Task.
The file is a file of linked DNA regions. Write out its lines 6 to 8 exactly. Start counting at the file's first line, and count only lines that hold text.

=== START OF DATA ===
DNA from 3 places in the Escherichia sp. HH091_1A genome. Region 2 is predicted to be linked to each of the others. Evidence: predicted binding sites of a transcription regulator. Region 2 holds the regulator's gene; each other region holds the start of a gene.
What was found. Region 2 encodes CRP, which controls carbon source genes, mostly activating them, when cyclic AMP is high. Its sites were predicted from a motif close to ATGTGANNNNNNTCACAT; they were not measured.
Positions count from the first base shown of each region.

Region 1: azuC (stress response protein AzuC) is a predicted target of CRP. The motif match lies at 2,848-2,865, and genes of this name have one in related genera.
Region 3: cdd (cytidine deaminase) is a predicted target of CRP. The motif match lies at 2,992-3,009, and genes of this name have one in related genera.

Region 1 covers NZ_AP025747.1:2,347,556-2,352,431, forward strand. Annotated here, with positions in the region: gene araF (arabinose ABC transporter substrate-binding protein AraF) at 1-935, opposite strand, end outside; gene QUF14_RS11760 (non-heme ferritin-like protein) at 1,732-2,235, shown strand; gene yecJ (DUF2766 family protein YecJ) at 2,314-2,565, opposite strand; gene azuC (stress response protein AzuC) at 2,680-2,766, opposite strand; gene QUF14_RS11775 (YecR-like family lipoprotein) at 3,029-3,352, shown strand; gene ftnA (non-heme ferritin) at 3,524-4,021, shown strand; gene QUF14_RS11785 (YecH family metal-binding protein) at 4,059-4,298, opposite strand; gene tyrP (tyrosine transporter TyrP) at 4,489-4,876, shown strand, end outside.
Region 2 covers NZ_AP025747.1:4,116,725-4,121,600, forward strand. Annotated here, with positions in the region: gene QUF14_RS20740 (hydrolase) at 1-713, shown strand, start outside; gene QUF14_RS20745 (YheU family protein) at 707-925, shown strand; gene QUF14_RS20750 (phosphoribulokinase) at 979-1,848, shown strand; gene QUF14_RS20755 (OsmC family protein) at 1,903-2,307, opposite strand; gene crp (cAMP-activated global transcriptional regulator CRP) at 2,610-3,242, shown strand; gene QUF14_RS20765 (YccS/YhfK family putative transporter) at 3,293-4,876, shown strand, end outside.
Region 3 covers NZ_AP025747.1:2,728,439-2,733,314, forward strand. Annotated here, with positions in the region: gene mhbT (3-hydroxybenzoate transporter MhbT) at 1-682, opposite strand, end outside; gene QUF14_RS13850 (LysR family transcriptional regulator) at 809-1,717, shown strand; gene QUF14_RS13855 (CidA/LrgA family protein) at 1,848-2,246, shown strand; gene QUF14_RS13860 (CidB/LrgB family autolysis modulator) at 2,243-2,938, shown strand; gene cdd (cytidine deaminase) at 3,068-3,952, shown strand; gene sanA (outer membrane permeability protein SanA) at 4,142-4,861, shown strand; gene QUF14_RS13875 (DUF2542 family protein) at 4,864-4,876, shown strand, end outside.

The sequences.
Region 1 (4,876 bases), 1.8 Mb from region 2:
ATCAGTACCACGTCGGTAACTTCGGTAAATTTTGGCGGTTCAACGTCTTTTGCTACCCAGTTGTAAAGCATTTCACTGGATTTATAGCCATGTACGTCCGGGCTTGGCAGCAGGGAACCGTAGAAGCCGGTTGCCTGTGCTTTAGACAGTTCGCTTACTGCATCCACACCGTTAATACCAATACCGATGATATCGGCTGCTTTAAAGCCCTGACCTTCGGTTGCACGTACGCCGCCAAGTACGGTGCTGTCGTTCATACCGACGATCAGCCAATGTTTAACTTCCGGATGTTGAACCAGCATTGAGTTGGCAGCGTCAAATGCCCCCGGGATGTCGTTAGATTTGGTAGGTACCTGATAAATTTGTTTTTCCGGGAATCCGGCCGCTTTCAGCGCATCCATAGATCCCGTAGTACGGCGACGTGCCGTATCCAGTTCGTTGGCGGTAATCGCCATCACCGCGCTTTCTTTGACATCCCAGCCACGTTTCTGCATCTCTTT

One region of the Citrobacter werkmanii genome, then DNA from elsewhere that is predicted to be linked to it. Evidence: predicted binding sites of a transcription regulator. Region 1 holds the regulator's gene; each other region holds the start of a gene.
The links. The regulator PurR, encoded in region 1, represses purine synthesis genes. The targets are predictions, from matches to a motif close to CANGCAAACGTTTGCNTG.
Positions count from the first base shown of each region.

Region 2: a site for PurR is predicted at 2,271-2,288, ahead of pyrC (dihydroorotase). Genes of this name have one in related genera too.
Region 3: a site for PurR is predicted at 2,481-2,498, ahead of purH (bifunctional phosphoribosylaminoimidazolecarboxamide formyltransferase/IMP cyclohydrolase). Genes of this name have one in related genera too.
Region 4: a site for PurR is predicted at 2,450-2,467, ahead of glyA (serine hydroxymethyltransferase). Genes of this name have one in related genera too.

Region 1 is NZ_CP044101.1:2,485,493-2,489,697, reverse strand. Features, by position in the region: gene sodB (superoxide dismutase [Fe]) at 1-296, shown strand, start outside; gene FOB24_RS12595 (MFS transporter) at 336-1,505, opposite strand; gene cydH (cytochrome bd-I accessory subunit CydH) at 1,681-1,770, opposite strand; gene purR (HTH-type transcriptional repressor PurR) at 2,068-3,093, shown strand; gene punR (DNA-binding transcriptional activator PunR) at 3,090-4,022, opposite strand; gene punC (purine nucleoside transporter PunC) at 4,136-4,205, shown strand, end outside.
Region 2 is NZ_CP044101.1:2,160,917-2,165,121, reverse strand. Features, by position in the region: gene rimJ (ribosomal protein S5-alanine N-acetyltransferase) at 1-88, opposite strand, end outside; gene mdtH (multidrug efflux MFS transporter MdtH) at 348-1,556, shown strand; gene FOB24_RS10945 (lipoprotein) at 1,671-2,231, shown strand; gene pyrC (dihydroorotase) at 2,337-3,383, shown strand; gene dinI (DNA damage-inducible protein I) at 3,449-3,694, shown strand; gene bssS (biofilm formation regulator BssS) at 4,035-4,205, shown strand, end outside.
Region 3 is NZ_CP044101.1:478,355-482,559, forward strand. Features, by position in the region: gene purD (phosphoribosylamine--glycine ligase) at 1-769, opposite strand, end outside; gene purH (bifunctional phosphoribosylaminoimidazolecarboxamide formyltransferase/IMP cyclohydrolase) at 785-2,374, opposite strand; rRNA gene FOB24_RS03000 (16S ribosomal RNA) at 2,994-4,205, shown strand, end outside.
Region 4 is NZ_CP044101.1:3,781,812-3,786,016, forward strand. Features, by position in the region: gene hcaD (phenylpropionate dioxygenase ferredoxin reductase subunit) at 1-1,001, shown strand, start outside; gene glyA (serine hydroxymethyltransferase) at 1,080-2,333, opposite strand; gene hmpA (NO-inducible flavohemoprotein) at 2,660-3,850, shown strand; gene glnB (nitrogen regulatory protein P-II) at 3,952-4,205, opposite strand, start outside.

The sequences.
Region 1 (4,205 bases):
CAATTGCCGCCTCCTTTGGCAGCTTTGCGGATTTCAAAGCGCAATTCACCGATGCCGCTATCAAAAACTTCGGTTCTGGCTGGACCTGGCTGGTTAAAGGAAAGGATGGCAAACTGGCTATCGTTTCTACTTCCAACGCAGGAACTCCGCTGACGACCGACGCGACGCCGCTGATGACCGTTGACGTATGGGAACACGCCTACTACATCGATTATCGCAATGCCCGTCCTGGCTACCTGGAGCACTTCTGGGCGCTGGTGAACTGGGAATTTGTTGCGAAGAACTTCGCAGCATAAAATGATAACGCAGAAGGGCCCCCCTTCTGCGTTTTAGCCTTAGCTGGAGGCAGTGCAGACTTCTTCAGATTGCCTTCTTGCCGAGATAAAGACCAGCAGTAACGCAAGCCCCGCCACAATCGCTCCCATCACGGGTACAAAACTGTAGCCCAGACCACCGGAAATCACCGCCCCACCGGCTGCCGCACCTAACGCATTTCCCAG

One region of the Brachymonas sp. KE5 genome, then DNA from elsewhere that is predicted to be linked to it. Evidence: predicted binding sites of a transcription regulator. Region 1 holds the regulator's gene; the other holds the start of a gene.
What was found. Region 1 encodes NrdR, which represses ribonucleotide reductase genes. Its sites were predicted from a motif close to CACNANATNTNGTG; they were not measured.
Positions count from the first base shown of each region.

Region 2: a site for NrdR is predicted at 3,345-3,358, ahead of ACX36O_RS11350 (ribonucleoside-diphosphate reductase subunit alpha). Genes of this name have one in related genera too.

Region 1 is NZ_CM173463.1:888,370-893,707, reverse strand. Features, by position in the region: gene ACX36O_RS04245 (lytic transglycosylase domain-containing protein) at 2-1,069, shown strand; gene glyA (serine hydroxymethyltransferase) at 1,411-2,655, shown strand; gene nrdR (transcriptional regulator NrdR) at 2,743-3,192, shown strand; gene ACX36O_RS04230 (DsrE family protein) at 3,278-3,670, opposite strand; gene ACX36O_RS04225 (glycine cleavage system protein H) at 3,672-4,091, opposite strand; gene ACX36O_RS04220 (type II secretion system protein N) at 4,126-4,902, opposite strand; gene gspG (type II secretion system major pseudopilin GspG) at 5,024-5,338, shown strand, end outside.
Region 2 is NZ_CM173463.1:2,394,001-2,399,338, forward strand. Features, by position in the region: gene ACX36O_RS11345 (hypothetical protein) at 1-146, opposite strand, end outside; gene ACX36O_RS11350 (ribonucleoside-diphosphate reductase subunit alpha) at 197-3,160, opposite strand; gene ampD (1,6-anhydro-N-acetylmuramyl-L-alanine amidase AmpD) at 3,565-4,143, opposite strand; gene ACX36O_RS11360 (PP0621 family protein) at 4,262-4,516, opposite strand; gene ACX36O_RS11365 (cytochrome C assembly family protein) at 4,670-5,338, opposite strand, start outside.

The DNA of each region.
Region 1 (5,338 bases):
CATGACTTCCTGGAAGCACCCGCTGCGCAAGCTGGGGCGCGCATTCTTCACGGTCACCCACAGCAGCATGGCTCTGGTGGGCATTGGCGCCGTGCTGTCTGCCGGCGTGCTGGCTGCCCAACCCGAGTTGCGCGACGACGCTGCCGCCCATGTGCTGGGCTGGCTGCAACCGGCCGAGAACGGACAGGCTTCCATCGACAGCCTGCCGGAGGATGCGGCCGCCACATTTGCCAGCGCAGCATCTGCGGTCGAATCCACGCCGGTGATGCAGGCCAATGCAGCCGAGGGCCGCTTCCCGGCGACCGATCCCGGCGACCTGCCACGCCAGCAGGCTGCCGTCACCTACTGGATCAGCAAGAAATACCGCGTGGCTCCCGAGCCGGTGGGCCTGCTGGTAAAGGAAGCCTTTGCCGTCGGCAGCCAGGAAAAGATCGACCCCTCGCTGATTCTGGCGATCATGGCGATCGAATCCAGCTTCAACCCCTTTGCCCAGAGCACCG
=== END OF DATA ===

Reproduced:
Region 1 covers NZ_AP025747.1:2,347,556-2,352,431, forward strand. Annotated here, with positions in the region: gene araF (arabinose ABC transporter substrate-binding protein AraF) at 1-935, opposite strand, end outside; gene QUF14_RS11760 (non-heme ferritin-like protein) at 1,732-2,235, shown strand; gene yecJ (DUF2766 family protein YecJ) at 2,314-2,565, opposite strand; gene azuC (stress response protein AzuC) at 2,680-2,766, opposite strand; gene QUF14_RS11775 (YecR-like family lipoprotein) at 3,029-3,352, shown strand; gene ftnA (non-heme ferritin) at 3,524-4,021, shown strand; gene QUF14_RS11785 (YecH family metal-binding protein) at 4,059-4,298, opposite strand; gene tyrP (tyrosine transporter TyrP) at 4,489-4,876, shown strand, end outside.
Region 2 covers NZ_AP025747.1:4,116,725-4,121,600, forward strand. Annotated here, with positions in the region: gene QUF14_RS20740 (hydrolase) at 1-713, shown strand, start outside; gene QUF14_RS20745 (YheU family protein) at 707-925, shown strand; gene QUF14_RS20750 (phosphoribulokinase) at 979-1,848, shown strand; gene QUF14_RS20755 (OsmC family protein) at 1,903-2,307, opposite strand; gene crp (cAMP-activated global transcriptional regulator CRP) at 2,610-3,242, shown strand; gene QUF14_RS20765 (YccS/YhfK family putative transporter) at 3,293-4,876, shown strand, end outside.
Region 3 covers NZ_AP025747.1:2,728,439-2,733,314, forward strand. Annotated here, with positions in the region: gene mhbT (3-hydroxybenzoate transporter MhbT) at 1-682, opposite strand, end outside; gene QUF14_RS13850 (LysR family transcriptional regulator) at 809-1,717, shown strand; gene QUF14_RS13855 (CidA/LrgA family protein) at 1,848-2,246, shown strand; gene QUF14_RS13860 (CidB/LrgB family autolysis modulator) at 2,243-2,938, shown strand; gene cdd (cytidine deaminase) at 3,068-3,952, shown strand; gene sanA (outer membrane permeability protein SanA) at 4,142-4,861, shown strand; gene QUF14_RS13875 (DUF2542 family protein) at 4,864-4,876, shown strand, end outside.